We’ve all read about the rare stories in the news where a teen collapses on a court or field from sudden cardiac arrest (SCA). As parents, they shake us to our very core. For cardiologists like me, they haunt us. › Continue Reading

Recently the FDA approved a cancer treatment for kids and young adults that has been successful in clinical trials. It’s called CAR T-cell therapy, or chimeric antigen receptor T-cell therapy. I like to call it the Pac-Man for acute lymphocytic › Continue Reading

If you have school-age kids, it’s likely that they have mentioned, made, or mashed homemade slime at some point in the past several months. The craze is real: Kids all over the U.S. are enjoying making slime at home. The › Continue Reading

Typically, ADHD is diagnosed during the school years, particularly around age 7. But it is possible to diagnose it as early as four years old. However, it is a difficult diagnosis to make at this young age. All preschoolers, by › Continue Reading

As a social worker in the Cincinnati Fetal Center, I help families process and move through a serious diagnosis that they have received for their baby. Receiving news that your child is sick is heartbreaking. Families often feel like they’ve › Continue Reading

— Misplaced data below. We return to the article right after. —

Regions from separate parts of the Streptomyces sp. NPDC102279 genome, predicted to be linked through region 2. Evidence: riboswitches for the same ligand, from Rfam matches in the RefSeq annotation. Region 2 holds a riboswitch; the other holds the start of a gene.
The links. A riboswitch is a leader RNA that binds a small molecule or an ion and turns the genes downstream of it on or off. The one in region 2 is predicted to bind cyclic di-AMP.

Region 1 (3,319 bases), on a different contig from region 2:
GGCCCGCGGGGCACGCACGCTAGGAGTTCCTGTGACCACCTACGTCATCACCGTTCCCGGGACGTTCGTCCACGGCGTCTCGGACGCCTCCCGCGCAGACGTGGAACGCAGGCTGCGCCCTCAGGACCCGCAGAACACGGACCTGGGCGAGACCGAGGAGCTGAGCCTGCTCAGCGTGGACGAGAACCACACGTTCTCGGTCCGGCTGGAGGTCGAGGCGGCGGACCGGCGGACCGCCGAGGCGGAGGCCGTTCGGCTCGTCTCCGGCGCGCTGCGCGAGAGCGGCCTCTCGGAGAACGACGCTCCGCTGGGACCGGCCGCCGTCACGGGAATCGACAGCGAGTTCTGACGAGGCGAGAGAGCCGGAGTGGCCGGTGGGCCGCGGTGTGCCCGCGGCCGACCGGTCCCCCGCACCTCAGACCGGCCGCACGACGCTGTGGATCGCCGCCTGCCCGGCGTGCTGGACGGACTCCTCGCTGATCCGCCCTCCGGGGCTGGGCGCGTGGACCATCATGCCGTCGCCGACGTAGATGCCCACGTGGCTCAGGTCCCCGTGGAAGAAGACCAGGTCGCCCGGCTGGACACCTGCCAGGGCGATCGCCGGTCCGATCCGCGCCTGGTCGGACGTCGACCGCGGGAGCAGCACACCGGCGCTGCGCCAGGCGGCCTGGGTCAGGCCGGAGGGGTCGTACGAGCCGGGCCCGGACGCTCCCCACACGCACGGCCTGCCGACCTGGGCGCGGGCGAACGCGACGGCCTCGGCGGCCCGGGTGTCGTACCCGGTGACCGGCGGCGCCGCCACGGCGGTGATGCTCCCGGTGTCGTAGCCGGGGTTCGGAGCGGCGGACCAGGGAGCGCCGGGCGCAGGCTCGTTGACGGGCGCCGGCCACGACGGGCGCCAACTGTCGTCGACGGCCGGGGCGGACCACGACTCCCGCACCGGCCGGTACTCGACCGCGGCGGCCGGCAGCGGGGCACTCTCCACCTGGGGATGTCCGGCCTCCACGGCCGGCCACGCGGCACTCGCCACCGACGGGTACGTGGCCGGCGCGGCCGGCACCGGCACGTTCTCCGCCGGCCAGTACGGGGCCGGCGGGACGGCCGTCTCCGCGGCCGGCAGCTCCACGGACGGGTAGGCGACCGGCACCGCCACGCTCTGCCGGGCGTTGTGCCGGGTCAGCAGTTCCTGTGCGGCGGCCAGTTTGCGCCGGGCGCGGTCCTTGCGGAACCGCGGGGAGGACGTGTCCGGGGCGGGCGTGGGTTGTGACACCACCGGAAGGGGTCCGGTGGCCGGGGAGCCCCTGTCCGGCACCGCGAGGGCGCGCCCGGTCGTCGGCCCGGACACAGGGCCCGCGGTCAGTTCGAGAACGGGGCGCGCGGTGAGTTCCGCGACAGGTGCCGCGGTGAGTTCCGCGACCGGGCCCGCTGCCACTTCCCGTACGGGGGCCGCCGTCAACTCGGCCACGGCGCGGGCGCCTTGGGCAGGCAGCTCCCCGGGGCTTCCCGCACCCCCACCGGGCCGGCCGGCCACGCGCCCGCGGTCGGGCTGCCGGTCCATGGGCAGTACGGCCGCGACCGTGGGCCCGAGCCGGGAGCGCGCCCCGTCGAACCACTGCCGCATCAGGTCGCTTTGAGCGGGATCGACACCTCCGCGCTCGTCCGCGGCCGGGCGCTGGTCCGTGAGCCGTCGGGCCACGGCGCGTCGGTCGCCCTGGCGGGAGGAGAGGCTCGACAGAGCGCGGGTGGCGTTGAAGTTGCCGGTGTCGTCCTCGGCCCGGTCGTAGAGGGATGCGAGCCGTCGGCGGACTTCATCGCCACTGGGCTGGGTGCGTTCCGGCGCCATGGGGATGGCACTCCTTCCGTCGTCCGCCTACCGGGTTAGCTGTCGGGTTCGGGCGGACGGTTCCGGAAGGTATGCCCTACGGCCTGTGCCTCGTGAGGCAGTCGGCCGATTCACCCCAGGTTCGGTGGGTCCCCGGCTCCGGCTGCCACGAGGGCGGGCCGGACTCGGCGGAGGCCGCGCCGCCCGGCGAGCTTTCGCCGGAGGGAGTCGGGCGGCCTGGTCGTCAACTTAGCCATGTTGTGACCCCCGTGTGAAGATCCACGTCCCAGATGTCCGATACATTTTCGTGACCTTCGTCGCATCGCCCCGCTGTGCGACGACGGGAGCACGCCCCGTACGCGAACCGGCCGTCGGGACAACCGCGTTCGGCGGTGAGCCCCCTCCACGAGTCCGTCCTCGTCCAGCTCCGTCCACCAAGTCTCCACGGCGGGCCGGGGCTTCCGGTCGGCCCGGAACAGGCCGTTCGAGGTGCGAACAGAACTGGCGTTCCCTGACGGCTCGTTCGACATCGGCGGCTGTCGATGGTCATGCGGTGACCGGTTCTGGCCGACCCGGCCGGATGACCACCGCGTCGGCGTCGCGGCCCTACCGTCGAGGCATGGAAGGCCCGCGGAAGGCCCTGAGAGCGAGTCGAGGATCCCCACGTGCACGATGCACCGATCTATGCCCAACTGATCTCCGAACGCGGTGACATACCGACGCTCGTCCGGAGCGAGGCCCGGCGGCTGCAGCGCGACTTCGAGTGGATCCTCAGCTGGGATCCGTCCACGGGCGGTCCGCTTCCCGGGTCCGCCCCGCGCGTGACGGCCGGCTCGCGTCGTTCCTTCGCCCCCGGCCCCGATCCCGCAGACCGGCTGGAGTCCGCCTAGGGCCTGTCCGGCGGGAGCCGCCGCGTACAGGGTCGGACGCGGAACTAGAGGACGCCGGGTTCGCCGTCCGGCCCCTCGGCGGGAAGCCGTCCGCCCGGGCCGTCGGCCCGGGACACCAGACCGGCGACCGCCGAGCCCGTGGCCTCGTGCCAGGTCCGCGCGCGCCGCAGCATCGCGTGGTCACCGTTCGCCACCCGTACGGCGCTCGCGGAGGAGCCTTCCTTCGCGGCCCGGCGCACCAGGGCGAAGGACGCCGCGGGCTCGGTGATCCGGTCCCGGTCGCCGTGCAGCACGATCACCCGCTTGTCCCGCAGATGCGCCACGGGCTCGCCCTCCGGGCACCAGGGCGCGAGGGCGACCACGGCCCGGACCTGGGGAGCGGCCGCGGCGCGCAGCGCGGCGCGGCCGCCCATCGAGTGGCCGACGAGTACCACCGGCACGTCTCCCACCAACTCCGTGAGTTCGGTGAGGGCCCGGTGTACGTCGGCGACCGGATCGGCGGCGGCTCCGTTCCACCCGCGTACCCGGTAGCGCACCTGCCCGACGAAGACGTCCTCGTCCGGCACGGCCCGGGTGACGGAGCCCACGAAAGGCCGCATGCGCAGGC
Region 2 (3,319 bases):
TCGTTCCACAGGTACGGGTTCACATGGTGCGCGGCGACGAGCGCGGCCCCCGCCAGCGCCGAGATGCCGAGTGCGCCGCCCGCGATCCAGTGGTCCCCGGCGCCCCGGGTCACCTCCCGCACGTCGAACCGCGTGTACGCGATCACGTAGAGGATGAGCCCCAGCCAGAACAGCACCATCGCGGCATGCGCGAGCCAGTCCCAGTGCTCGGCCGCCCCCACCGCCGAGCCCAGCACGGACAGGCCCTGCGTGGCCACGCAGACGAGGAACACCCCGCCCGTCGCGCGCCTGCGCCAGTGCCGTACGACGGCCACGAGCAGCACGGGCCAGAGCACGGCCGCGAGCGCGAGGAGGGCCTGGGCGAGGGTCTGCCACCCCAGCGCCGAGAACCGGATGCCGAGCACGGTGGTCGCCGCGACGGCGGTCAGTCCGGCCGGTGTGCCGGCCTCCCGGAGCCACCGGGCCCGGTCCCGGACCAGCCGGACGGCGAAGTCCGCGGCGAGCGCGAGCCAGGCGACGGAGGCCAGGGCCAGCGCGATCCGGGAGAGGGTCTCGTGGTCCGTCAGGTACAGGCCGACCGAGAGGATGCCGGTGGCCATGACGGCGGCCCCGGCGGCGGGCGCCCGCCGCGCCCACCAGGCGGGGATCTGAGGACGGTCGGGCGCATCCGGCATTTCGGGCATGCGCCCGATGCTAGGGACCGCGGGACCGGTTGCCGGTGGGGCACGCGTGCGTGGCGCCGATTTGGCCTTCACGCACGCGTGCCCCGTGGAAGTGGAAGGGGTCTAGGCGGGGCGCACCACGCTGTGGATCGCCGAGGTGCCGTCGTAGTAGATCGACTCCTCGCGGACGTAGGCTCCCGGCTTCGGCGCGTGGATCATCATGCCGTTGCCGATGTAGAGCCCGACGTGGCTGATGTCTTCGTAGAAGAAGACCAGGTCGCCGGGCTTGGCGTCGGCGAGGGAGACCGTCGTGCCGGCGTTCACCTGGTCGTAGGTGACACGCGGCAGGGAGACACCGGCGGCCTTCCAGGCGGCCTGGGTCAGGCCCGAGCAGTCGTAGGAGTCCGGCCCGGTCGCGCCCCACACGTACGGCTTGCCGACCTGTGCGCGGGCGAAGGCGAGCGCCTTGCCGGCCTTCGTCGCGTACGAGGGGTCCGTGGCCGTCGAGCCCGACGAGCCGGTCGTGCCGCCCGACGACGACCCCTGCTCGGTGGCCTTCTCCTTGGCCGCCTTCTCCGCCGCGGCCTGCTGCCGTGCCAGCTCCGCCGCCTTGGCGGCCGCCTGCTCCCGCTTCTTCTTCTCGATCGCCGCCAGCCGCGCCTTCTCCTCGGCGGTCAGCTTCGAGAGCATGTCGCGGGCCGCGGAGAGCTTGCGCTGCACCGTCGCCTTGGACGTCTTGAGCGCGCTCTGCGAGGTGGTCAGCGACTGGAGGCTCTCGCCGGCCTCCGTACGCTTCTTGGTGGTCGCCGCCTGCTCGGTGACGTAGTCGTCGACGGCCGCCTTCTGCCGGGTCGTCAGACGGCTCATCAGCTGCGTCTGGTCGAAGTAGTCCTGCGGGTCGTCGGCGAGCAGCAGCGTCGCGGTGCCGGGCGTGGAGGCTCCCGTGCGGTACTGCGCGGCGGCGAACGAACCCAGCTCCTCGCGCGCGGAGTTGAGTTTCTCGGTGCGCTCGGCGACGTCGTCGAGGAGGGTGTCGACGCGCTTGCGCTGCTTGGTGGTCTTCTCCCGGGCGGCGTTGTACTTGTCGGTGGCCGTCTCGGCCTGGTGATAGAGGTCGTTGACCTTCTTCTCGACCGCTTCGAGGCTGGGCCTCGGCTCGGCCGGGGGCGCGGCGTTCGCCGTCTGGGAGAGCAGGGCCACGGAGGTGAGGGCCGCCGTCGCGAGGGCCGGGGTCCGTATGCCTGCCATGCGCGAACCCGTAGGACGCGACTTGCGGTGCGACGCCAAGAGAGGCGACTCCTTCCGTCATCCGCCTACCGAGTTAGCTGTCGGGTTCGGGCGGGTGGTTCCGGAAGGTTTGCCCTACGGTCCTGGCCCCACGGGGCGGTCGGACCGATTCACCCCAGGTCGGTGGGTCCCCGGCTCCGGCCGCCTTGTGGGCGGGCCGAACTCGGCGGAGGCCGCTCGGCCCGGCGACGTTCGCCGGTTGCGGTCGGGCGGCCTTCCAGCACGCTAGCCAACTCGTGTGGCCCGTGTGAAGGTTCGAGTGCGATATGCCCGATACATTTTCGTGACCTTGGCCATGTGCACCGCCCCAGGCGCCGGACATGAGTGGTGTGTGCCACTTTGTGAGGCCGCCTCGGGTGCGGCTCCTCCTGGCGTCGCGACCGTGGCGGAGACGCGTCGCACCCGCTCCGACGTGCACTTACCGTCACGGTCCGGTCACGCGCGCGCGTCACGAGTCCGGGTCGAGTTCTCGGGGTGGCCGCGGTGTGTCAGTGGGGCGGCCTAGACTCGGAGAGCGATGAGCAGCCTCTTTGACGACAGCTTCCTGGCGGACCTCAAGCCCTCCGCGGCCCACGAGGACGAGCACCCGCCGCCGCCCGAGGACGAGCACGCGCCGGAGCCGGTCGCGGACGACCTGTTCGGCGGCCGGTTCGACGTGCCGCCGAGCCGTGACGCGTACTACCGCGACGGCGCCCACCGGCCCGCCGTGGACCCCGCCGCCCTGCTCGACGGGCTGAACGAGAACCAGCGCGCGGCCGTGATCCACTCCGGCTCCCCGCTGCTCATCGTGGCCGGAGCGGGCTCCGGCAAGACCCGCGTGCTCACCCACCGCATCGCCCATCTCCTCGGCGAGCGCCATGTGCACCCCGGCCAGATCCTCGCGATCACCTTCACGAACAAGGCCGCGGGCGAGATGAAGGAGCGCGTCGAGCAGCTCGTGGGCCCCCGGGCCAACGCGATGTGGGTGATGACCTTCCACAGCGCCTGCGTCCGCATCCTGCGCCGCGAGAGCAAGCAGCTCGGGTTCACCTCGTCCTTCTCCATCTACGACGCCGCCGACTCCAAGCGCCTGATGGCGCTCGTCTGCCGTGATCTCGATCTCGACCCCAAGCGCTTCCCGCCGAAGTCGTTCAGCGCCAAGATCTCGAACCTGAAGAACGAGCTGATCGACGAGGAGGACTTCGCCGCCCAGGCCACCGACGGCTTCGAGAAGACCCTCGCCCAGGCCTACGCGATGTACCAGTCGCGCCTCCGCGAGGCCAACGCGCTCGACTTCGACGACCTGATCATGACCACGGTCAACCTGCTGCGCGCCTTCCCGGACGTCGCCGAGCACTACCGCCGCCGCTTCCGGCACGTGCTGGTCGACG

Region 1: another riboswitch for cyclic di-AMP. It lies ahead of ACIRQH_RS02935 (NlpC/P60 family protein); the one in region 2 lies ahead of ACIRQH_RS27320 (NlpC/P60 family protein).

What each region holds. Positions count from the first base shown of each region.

Fall is here, and kids all over the Midwest know what that means: It’s time to jump in big piles of leaves! But that might not be such a good idea for kiddos who suffer from environmental allergies. Let’s Talk › Continue Reading

The Graham-Cassidy bill – introduced in Congress earlier this month – will likely be put to a vote in the Senate before the end of this week. We don’t yet know the full impact of this legislation because the Congressional › Continue Reading

Are there more sniffles and sneezes around your house than usual? With this season often come the runny noses and itchy eyes that fall allergies bring. If you have a child with seasonal allergies, here’s what you need to know › Continue Reading

As a parent of three teenagers, I worry about a lot of things. At the top of that list are the challenges they face as they begin making their own decisions. Adolescents and young adults have a tremendous amount of › Continue Reading